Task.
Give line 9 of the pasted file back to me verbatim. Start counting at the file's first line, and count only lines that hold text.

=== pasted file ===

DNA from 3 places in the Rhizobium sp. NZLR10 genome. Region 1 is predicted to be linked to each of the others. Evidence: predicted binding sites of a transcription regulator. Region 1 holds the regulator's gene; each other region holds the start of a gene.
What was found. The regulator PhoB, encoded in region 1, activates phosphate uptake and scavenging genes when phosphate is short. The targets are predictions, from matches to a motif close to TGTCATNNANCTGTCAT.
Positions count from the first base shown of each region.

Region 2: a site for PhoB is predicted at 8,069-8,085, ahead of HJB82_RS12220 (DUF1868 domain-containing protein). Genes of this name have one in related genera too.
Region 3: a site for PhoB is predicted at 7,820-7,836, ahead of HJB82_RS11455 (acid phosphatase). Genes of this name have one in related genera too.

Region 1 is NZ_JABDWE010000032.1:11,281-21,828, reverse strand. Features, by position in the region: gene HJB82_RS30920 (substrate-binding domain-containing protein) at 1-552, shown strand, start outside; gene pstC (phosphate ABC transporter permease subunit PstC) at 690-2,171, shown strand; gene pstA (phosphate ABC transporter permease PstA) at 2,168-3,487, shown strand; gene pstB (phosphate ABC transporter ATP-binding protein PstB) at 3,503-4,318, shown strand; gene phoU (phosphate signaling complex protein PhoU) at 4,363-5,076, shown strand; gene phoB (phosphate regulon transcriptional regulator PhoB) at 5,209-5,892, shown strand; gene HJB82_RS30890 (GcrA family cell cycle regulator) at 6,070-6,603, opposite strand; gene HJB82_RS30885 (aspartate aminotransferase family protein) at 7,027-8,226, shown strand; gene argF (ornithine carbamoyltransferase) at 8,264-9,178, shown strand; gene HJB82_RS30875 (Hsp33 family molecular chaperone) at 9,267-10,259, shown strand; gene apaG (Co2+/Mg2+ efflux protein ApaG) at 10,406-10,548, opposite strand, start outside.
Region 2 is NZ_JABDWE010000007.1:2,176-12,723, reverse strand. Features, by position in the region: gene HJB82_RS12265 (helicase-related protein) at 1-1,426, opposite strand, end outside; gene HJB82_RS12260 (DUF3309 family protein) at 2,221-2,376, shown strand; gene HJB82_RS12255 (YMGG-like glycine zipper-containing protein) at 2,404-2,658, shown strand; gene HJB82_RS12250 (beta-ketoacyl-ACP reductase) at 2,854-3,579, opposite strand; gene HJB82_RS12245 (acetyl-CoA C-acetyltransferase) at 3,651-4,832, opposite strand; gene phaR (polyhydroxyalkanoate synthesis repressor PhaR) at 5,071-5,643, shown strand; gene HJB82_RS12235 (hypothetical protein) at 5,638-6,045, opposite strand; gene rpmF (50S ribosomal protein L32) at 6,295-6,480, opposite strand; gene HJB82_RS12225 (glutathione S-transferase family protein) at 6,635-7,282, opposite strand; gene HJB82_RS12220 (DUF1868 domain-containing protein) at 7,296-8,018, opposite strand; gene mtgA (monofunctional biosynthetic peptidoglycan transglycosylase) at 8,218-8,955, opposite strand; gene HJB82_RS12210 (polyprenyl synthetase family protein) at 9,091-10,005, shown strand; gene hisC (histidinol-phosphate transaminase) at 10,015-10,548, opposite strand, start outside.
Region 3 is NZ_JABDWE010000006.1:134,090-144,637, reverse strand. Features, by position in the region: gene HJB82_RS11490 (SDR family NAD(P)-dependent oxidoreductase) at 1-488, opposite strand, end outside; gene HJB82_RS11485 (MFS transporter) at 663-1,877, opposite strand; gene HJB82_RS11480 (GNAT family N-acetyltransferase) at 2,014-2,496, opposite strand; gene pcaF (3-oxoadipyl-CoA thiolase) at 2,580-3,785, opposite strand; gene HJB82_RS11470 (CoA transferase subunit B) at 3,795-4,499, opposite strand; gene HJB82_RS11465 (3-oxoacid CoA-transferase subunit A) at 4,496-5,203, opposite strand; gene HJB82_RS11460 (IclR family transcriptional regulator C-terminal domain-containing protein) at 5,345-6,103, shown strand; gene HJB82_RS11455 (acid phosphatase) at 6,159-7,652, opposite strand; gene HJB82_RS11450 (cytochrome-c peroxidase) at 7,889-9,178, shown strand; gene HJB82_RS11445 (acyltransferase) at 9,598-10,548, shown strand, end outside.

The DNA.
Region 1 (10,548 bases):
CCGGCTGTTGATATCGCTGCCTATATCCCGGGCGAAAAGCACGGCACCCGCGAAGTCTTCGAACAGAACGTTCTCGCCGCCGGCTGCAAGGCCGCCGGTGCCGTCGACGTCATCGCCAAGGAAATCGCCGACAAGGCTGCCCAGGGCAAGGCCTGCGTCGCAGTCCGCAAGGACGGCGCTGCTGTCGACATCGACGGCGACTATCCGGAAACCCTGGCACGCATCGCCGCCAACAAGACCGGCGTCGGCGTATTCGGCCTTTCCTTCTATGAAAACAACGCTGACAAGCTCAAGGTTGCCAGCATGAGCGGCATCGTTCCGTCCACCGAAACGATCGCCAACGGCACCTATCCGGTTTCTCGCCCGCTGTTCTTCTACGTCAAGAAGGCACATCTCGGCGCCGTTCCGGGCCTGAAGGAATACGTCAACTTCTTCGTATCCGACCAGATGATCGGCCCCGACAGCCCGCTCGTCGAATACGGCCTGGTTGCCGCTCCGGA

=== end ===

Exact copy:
The DNA.